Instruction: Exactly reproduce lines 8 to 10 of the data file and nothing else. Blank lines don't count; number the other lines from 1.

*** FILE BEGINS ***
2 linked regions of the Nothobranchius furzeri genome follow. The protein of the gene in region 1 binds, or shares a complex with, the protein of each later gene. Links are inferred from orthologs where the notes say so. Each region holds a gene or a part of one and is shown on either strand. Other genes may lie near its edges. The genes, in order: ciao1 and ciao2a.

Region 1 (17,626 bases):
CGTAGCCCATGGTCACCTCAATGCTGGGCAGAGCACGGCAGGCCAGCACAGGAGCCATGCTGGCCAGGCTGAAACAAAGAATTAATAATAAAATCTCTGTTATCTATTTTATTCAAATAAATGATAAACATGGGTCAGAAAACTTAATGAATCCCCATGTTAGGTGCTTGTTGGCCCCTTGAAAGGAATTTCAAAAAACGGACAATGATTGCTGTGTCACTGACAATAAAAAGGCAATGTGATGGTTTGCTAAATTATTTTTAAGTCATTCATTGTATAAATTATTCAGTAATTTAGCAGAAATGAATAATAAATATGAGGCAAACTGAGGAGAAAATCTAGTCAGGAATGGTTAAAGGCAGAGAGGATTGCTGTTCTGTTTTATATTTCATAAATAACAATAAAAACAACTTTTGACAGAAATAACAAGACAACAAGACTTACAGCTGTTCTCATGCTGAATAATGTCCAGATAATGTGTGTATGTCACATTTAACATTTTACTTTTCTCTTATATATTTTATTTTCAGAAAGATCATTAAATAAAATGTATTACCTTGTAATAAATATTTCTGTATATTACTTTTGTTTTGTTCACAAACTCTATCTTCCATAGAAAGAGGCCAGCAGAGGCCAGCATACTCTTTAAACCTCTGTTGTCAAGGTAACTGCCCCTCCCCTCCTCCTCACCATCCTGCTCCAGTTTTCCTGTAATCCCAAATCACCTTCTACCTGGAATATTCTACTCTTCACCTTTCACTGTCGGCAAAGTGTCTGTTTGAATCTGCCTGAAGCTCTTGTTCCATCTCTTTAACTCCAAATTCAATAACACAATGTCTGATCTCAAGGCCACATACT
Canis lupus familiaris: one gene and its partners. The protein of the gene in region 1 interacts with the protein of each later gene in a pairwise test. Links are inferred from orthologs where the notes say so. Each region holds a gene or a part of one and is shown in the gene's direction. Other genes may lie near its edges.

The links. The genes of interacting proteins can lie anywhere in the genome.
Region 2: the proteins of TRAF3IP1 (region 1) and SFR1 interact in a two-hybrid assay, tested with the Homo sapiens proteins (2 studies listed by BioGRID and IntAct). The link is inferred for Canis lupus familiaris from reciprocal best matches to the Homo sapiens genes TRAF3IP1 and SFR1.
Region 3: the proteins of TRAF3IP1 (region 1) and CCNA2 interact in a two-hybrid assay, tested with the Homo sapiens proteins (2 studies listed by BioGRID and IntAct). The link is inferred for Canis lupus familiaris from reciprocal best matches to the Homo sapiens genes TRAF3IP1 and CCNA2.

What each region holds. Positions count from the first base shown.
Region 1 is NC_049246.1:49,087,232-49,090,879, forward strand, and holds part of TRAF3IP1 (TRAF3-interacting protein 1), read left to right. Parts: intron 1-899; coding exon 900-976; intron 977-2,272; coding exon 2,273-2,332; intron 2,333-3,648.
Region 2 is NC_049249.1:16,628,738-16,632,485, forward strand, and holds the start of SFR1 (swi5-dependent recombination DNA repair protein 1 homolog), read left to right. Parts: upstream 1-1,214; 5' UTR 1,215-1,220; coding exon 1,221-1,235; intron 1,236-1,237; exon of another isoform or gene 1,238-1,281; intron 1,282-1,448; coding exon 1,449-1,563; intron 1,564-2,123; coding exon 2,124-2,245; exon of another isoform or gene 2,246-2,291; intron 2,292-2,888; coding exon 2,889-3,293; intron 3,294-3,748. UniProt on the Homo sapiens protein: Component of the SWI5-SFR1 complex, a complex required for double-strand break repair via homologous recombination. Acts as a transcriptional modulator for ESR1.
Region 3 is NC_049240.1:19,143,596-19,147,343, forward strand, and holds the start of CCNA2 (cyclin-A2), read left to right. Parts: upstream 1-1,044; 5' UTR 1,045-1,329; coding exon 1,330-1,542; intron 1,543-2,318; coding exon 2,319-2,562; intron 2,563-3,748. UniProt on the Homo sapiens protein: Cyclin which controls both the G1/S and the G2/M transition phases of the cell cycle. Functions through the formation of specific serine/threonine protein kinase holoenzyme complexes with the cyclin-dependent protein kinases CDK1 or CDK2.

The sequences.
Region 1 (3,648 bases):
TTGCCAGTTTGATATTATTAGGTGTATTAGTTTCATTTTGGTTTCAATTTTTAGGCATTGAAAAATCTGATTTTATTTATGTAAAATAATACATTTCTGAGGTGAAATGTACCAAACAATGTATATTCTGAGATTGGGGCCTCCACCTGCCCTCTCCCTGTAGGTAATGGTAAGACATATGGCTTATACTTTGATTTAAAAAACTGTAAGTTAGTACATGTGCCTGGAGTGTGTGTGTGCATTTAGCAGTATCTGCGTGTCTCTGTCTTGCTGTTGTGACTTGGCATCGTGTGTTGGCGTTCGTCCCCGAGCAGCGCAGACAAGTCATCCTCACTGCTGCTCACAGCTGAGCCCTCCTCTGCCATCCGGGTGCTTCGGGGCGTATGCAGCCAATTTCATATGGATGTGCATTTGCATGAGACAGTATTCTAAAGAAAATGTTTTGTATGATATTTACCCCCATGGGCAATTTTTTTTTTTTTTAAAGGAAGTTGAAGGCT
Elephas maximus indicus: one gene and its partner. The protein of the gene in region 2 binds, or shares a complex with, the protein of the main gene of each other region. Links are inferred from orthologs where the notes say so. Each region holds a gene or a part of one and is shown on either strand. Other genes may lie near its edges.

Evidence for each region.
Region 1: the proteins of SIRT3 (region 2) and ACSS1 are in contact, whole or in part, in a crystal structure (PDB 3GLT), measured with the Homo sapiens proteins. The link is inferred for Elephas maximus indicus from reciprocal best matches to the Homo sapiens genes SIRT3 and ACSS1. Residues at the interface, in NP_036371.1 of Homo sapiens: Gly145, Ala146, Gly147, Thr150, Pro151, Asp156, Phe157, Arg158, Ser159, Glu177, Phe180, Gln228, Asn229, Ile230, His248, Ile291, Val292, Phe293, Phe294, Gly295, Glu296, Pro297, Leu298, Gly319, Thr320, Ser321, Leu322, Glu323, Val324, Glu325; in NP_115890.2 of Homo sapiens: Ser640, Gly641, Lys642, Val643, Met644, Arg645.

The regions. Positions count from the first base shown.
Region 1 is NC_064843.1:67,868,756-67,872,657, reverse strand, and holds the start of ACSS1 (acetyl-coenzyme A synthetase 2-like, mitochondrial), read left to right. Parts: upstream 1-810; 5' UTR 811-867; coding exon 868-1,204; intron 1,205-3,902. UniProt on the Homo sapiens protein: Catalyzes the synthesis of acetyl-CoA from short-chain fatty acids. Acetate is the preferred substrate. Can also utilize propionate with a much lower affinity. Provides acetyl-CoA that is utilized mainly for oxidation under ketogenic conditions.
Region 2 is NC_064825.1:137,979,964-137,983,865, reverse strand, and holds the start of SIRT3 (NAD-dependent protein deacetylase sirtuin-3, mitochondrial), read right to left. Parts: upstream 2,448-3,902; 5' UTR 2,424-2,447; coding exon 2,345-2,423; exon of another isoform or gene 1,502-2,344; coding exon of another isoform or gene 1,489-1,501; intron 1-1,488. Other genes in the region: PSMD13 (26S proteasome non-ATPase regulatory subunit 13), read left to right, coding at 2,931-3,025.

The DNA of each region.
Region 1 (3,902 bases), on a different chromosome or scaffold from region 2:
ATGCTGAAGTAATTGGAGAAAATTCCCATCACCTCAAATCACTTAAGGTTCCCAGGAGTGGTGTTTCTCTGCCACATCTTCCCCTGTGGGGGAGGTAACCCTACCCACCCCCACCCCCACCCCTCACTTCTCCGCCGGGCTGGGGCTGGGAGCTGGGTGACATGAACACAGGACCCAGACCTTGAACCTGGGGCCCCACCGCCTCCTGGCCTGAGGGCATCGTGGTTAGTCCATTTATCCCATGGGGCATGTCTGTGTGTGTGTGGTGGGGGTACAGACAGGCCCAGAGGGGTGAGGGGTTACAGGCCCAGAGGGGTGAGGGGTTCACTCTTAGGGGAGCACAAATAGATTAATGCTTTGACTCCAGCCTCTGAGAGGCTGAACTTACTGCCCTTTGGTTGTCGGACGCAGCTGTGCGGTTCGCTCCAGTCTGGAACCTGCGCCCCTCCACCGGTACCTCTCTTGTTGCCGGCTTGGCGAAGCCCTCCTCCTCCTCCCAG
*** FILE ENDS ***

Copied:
What each region holds. Positions count from the first base shown.
Region 1 is NC_049246.1:49,087,232-49,090,879, forward strand, and holds part of TRAF3IP1 (TRAF3-interacting protein 1), read left to right. Parts: intron 1-899; coding exon 900-976; intron 977-2,272; coding exon 2,273-2,332; intron 2,333-3,648.
Region 2 is NC_049249.1:16,628,738-16,632,485, forward strand, and holds the start of SFR1 (swi5-dependent recombination DNA repair protein 1 homolog), read left to right. Parts: upstream 1-1,214; 5' UTR 1,215-1,220; coding exon 1,221-1,235; intron 1,236-1,237; exon of another isoform or gene 1,238-1,281; intron 1,282-1,448; coding exon 1,449-1,563; intron 1,564-2,123; coding exon 2,124-2,245; exon of another isoform or gene 2,246-2,291; intron 2,292-2,888; coding exon 2,889-3,293; intron 3,294-3,748. UniProt on the Homo sapiens protein: Component of the SWI5-SFR1 complex, a complex required for double-strand break repair via homologous recombination. Acts as a transcriptional modulator for ESR1.